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|NATWA’s premiere production, Prof. Mohan Maharishi’s translation of Shakespeare’s timeless play ‘Othello- Moor of Venice’ opened to spellbound audiences on 5th & 6th Novemeber 2005, at Sri Ram Centre, New Delhi. The 'magic' was reproduced on 1th, 12th and 13th November, 17th & 18th December and once again at the NSD festival on 13th January, 2006. The production’s unique set design and its 21 member cast, consisting mainly of NSD alumni, kept the audiences glued to the seats with pin drop silence .Delhi audiences were treated to the ‘never before experienced’ magic of theatre.|
|Mahendra Mewati’s portrayal of ‘Othello’, Shrivardhan Trivedi as Iago and Harvinder Kaur as Emilia along with the rest of the cast put up performances that parallel nearly the best in the world. This marks the beginning of professional theatre performances in Delhi.|
Aurangzeb was performed at the National School Of Drama Theatre festival:
Delhi: 8th January 2008 at
Mumbai: 15th January 2008 at Nehru Centre at 7:30 pm (tickets at venue)
|About the Play
NATWA- a Delhi Theatre Company which made a mark on the Delhi Theatre scene in 2005 through its innovative first production of OTHELLO, now through its 5th production promises the audiences a unique contemporary interpretation of the historical ‘AURANGZEB’.
Indira Parthasarathy’s AURANGZEB was originally written in Tamil in 1974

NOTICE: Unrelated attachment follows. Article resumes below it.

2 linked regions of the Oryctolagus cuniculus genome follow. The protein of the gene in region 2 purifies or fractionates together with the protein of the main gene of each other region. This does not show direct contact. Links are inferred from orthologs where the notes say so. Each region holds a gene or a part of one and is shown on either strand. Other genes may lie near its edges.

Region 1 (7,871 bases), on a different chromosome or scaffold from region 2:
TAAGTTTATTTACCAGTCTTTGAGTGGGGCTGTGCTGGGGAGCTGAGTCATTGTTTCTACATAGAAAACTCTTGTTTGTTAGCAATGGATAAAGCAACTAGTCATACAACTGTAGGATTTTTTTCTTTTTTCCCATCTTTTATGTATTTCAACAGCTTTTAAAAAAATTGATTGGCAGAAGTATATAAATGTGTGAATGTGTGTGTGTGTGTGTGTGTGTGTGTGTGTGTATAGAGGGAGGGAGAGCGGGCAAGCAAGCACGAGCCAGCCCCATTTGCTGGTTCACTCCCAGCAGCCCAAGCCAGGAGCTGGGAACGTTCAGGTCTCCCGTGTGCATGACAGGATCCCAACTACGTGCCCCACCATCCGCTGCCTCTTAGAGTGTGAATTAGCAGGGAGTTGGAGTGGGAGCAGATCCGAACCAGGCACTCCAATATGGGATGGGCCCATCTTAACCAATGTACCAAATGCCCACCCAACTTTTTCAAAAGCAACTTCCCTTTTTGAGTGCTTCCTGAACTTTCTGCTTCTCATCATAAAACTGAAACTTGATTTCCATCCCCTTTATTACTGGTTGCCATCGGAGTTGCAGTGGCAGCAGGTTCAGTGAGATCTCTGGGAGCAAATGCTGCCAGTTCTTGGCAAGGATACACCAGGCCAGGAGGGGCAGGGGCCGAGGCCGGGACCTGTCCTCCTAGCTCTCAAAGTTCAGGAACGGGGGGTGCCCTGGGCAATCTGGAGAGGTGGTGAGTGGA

and performed between 1975 & 1989. It was translated into English by
T. Sriraman and Shahid Anwar further translated the English version into
Hindi/Urdu. K. S. Rajendran whose mother tongue is Tamil, chose to perform
this play in Hindustani as he wanted the characters to come alive and create
the period, in the language of the mughals. Delhi audiences may pleasantly
recall the recent NSD student production ‘Panchali Shapatham’ directed
by Rajendran which was performed in Therukkoothu style.
When Emperor Shahjahan fell ill in 1657, a war of succession broke out among his four sons, Dara Shukoh, Shuja, Aurangzeb and Murad. The main contenders were Dara and Aurangzeb while Shahjahan’s two daughters Jahanara and Roshanara, supported Dara and Aurangzeb respectively. The Emperor himself lent his support to his eldest son Dara, who alone of the four brothers, was present at Agra and sympathetic to Shahjahan’s dream plan of building a black-marble-mahal for himself on the other side of Yamuna facing Mumtaz’s Tajmahal.
The play begins with the conversation between two of Aurangzeb’s spies in Agra Fort, who tell us of others spying on them, indicating Aurangzeb’s suspicious nature as well as his attempt to be in control. The play selects, telescopes and fuses events to capture the fissures as well as the peaks of a period of history. The war of succession to throne and issues and ideologies that the major players in the drama represent: Shahjahan symbolises a decadent, self-indulgent, romantic astheticism; Aurangzeb articulates and fiercely fights to establish an Islamic fundamentalist state; and Dara projects himself as a philosopher-statesman striving to preserve a pluralist society and nation. Shahjahan dreams about a balck-marble-mahal for himself, Aurangzeb dreams of ‘one nation, one language, one religion’, while Dara fears that Aurangzeb will destroy the precious heritage of Akbar.